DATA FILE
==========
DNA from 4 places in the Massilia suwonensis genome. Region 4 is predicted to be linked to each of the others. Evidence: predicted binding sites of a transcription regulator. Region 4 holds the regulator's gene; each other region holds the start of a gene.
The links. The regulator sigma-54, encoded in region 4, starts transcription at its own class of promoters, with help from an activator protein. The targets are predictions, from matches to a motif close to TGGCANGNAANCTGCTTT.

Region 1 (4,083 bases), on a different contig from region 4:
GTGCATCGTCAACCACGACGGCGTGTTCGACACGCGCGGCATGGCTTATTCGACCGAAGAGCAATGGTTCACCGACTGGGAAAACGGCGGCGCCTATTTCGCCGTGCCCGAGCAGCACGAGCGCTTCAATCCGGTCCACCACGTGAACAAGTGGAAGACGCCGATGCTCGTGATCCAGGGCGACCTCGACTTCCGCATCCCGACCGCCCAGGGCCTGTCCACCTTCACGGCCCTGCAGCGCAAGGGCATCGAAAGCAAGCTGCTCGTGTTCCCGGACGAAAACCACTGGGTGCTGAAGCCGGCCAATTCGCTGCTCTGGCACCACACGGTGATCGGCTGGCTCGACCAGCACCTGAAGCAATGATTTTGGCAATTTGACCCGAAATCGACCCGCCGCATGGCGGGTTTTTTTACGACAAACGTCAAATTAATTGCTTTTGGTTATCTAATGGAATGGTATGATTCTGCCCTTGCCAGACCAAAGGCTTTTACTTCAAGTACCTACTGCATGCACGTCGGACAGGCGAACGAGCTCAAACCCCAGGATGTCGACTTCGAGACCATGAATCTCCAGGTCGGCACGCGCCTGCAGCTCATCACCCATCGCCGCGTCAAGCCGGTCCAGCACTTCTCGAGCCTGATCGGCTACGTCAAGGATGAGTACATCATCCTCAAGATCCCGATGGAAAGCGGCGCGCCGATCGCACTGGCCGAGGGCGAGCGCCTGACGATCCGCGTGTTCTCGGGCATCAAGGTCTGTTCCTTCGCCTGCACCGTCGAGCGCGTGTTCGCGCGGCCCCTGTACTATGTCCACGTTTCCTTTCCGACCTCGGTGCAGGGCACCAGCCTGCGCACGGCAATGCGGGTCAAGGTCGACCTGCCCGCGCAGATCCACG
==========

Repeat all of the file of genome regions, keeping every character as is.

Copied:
DNA from 4 places in the Massilia suwonensis genome. Region 4 is predicted to be linked to each of the others. Evidence: predicted binding sites of a transcription regulator. Region 4 holds the regulator's gene; each other region holds the start of a gene.
The links. The regulator sigma-54, encoded in region 4, starts transcription at its own class of promoters, with help from an activator protein. The targets are predictions, from matches to a motif close to TGGCANGNAANCTGCTTT.

Region 1 (4,083 bases), on a different contig from region 4:
GTGCATCGTCAACCACGACGGCGTGTTCGACACGCGCGGCATGGCTTATTCGACCGAAGAGCAATGGTTCACCGACTGGGAAAACGGCGGCGCCTATTTCGCCGTGCCCGAGCAGCACGAGCGCTTCAATCCGGTCCACCACGTGAACAAGTGGAAGACGCCGATGCTCGTGATCCAGGGCGACCTCGACTTCCGCATCCCGACCGCCCAGGGCCTGTCCACCTTCACGGCCCTGCAGCGCAAGGGCATCGAAAGCAAGCTGCTCGTGTTCCCGGACGAAAACCACTGGGTGCTGAAGCCGGCCAATTCGCTGCTCTGGCACCACACGGTGATCGGCTGGCTCGACCAGCACCTGAAGCAATGATTTTGGCAATTTGACCCGAAATCGACCCGCCGCATGGCGGGTTTTTTTACGACAAACGTCAAATTAATTGCTTTTGGTTATCTAATGGAATGGTATGATTCTGCCCTTGCCAGACCAAAGGCTTTTACTTCAAGTACCTACTGCATGCACGTCGGACAGGCGAACGAGCTCAAACCCCAGGATGTCGACTTCGAGACCATGAATCTCCAGGTCGGCACGCGCCTGCAGCTCATCACCCATCGCCGCGTCAAGCCGGTCCAGCACTTCTCGAGCCTGATCGGCTACGTCAAGGATGAGTACATCATCCTCAAGATCCCGATGGAAAGCGGCGCGCCGATCGCACTGGCCGAGGGCGAGCGCCTGACGATCCGCGTGTTCTCGGGCATCAAGGTCTGTTCCTTCGCCTGCACCGTCGAGCGCGTGTTCGCGCGGCCCCTGTACTATGTCCACGTTTCCTTTCCGACCTCGGTGCAGGGCACCAGCCTGCGCACGGCAATGCGGGTCAAGGTCGACCTGCCCGCGCAGATCCACG